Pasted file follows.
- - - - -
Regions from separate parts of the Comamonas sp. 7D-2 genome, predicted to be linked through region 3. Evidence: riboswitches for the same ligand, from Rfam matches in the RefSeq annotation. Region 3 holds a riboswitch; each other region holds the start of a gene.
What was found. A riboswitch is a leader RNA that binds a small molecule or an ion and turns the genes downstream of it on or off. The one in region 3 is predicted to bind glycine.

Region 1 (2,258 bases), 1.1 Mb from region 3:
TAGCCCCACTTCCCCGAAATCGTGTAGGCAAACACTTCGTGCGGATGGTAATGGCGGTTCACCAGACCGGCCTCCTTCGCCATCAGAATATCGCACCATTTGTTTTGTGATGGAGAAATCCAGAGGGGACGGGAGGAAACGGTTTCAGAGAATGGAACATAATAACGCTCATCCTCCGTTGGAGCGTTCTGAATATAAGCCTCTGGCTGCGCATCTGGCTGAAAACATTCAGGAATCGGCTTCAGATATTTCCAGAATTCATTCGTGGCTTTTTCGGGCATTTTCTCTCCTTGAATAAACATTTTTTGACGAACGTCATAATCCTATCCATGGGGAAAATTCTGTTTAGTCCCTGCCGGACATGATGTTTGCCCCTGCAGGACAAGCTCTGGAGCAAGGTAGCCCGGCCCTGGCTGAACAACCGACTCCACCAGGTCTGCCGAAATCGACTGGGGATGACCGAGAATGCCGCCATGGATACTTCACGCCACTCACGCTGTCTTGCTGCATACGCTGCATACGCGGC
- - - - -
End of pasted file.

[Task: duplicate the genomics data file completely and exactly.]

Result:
Regions from separate parts of the Comamonas sp. 7D-2 genome, predicted to be linked through region 3. Evidence: riboswitches for the same ligand, from Rfam matches in the RefSeq annotation. Region 3 holds a riboswitch; each other region holds the start of a gene.
What was found. A riboswitch is a leader RNA that binds a small molecule or an ion and turns the genes downstream of it on or off. The one in region 3 is predicted to bind glycine.

Region 1 (2,258 bases), 1.1 Mb from region 3:
TAGCCCCACTTCCCCGAAATCGTGTAGGCAAACACTTCGTGCGGATGGTAATGGCGGTTCACCAGACCGGCCTCCTTCGCCATCAGAATATCGCACCATTTGTTTTGTGATGGAGAAATCCAGAGGGGACGGGAGGAAACGGTTTCAGAGAATGGAACATAATAACGCTCATCCTCCGTTGGAGCGTTCTGAATATAAGCCTCTGGCTGCGCATCTGGCTGAAAACATTCAGGAATCGGCTTCAGATATTTCCAGAATTCATTCGTGGCTTTTTCGGGCATTTTCTCTCCTTGAATAAACATTTTTTGACGAACGTCATAATCCTATCCATGGGGAAAATTCTGTTTAGTCCCTGCCGGACATGATGTTTGCCCCTGCAGGACAAGCTCTGGAGCAAGGTAGCCCGGCCCTGGCTGAACAACCGACTCCACCAGGTCTGCCGAAATCGACTGGGGATGACCGAGAATGCCGCCATGGATACTTCACGCCACTCACGCTGTCTTGCTGCATACGCTGCATACGCGGC